The next room is decorated to perfection as the walls and floor are adorned by large
scale Union Jacks and Stars and Stripes flags. This room centres around Elvis Mania
and Beatle mania drawing on their similarities and how the Beatles so wanted to walk
in the footsteps of Elvis.

The next room is very Lennon esq, white, bright and minimalist but don’t be fooled as it
is hiding some hidden gems and focuses on the evening that Elvis and The Beatles
met in person at his home in California on the 27th August 1965.

As you enter you see a large scale profile of Elvis’ face on the wall to your right and
your eyes are drawn to the white fender bass, the very bass he was playing as The
Beatles came to meet him.

It is also in this section where (when you turn around from viewing the Fender Bass
guitar) you come face to face with the pool table on which Ringo and members of Elvis’
entourage played during the visit.

On the walls are the names of those present at this historic meeting, I must add that
this is far from complete and leaves off the less significant folks who were there, one of
which was Sherry Lacker (daughter of Marty Lacker) who told me herself some years
ago her own childhood recollections of this night.

Look to the right and up on the wall are some Beatles LP albums from Elvis’ personal
record collection (another nice touch), and as you go to leave this section don’t forget
to stop and read on the wall to your left the telegrams and messages from Beatles
management to Elvis and Col Parker which go into detail on the arranging of this
meeting along with photos of Elvis and his folks as The Beatles are leaving, also here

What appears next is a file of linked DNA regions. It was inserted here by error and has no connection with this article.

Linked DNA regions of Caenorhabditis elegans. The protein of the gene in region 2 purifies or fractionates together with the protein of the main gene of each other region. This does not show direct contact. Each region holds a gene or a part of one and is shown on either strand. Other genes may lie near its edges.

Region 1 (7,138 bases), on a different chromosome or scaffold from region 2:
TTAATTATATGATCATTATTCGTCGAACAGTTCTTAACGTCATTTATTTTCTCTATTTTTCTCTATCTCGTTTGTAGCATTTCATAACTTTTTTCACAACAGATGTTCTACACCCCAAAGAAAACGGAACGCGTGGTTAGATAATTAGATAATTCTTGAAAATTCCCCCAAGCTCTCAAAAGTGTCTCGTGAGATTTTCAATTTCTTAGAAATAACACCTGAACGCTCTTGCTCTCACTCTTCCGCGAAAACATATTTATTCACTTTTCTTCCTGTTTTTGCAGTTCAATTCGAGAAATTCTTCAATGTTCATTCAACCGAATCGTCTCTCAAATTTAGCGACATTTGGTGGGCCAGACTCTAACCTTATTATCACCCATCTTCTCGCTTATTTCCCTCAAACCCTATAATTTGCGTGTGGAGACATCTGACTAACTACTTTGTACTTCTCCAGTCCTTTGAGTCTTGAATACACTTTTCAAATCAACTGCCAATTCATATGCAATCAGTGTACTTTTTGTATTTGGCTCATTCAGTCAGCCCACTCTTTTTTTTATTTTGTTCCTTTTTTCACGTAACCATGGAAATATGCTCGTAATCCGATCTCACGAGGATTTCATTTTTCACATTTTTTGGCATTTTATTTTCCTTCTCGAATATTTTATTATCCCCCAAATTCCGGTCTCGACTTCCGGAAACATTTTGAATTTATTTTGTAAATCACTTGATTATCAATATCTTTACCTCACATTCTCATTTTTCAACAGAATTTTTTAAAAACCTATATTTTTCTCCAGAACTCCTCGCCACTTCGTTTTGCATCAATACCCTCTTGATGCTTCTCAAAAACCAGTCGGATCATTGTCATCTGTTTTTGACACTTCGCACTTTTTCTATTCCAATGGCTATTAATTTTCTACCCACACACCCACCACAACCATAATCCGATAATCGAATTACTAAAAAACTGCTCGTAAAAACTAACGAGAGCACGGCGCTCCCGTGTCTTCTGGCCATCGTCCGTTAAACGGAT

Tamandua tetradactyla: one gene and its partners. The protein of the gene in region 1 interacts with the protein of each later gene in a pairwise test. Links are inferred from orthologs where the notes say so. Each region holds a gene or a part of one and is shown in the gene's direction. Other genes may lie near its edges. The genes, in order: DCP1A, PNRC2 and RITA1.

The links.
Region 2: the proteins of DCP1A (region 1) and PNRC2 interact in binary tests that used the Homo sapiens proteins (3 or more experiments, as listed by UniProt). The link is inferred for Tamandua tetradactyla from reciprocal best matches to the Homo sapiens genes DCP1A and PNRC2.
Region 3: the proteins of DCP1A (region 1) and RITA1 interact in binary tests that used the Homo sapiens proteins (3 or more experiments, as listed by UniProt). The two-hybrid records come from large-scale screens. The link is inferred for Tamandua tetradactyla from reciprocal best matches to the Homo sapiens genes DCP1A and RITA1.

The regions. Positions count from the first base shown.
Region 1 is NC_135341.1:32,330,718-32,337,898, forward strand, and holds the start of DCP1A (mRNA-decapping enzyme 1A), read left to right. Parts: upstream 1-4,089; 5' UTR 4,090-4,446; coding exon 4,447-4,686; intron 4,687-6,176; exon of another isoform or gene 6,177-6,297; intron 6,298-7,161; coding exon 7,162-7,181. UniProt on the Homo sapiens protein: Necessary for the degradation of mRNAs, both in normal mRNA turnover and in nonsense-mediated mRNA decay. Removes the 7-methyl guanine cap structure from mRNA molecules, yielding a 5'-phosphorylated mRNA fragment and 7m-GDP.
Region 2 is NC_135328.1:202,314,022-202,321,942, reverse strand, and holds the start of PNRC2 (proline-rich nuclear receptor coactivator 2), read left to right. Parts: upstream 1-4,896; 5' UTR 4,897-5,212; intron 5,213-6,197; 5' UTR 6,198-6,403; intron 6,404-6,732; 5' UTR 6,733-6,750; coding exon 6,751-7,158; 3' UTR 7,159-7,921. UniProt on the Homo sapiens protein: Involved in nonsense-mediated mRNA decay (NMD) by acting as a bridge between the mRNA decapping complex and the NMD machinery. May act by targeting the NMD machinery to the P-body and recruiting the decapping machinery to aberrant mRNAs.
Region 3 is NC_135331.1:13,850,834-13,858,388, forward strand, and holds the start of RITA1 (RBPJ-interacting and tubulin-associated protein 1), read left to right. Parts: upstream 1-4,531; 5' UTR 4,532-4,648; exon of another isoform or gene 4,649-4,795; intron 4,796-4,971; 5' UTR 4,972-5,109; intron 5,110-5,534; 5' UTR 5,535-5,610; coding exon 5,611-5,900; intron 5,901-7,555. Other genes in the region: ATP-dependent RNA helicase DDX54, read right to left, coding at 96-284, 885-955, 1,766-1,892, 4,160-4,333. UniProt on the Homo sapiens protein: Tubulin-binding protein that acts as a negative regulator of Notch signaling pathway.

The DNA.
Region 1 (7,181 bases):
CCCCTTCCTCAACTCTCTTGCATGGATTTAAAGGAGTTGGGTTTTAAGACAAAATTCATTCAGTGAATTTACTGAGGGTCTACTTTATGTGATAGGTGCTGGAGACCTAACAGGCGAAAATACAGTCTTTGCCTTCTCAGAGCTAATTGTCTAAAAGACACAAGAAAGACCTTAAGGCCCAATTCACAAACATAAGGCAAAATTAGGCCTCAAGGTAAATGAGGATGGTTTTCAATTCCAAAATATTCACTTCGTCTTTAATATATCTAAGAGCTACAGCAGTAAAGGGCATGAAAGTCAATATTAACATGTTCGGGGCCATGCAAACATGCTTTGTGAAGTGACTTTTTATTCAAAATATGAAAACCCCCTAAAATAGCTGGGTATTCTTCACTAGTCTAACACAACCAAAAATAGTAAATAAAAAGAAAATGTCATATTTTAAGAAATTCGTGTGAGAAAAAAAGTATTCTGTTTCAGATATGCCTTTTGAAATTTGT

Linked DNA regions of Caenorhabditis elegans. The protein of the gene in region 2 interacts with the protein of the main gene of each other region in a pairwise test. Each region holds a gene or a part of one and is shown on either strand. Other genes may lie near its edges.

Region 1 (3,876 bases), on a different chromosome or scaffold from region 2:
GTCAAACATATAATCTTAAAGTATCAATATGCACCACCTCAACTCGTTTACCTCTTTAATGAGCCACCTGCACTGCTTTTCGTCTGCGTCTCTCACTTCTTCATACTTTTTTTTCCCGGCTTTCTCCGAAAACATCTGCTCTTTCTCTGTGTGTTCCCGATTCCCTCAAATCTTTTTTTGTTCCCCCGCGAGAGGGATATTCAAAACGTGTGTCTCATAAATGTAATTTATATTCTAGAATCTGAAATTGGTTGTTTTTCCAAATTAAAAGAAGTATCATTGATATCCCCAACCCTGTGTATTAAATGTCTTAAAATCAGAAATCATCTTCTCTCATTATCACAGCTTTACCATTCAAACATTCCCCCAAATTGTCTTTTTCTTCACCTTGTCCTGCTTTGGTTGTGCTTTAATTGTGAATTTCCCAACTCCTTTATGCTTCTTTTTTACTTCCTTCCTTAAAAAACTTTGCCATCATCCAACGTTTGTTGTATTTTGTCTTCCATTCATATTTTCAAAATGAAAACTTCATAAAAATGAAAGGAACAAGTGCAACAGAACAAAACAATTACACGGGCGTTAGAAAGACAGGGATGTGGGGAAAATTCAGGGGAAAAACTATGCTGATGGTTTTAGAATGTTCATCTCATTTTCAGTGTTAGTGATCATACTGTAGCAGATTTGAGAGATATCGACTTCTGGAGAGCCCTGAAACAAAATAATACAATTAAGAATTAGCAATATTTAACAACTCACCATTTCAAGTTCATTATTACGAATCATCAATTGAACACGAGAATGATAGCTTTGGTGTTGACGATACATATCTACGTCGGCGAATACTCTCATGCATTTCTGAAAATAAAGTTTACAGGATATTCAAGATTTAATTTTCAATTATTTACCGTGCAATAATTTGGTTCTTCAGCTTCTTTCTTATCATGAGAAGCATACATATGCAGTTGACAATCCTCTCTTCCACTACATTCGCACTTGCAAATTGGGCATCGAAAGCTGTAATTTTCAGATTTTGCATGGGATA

is a short but beautiful personal recollection signed from Larry Geller on the wall.

The fifth and final section of the exhibit is perhaps the one which most Elvis fans will
A Review By Tony Stuchbury For Elvis Express Radio
enjoy the most, concentrating as it does on
his 68 comeback, Vegas years and
celebrity to icon status.

You need to spend time in here otherwise
you will miss smaller items like one of Elvis’
personal microphones.

Also on display is a chair from the NBC TV
special (this is the same chair previously on
display in the 68 Special Section at
Graceland last year), a blue shirt as worn
by Elvis for his 68 TV Special press
conference, tickets for the show, a TCB
necklace, invitation to Elvis’ opening night
at the International Hotel in July 1969 and a
Gibson guitar used during the Comeback
Special but also used in 1960 on the Elvis
Is Back sessions.

This room is as bright and vivid as could be
with lots to take in and look at including
Elvis UK Music Hall of Fame Award.

Technologically the TV screens on the wall
are silent, but if you hit the corresponding
button on your audio guide the audio from
the TV screen is transmitted by radio frequency to your own personal unit, VERY
COOL, CLEVER and sophisticated!

You can finish of your tour here by taking in two Vegas jumpsuits and a promo display
for Viva Elvis before handing in your audio guide, or maybe you would like to go
backwards and do it all again.... because you can!

Let me say that for only £6.00 you can spend a good hour and a half (or maybe a little
more) in here, and it is certainly more than worth the admission cost !
I would urge any visitor (if they can) to do the whole Beatles Story experience and to
soak it all in, make a day of it!

And before you ask, yes ELVIS & US does have a gift shop too.

THUMBS UP from me, 9 out of 10, it would have been 10 if non-flash photography was
allowed as it is at Graceland, but hey, there you go.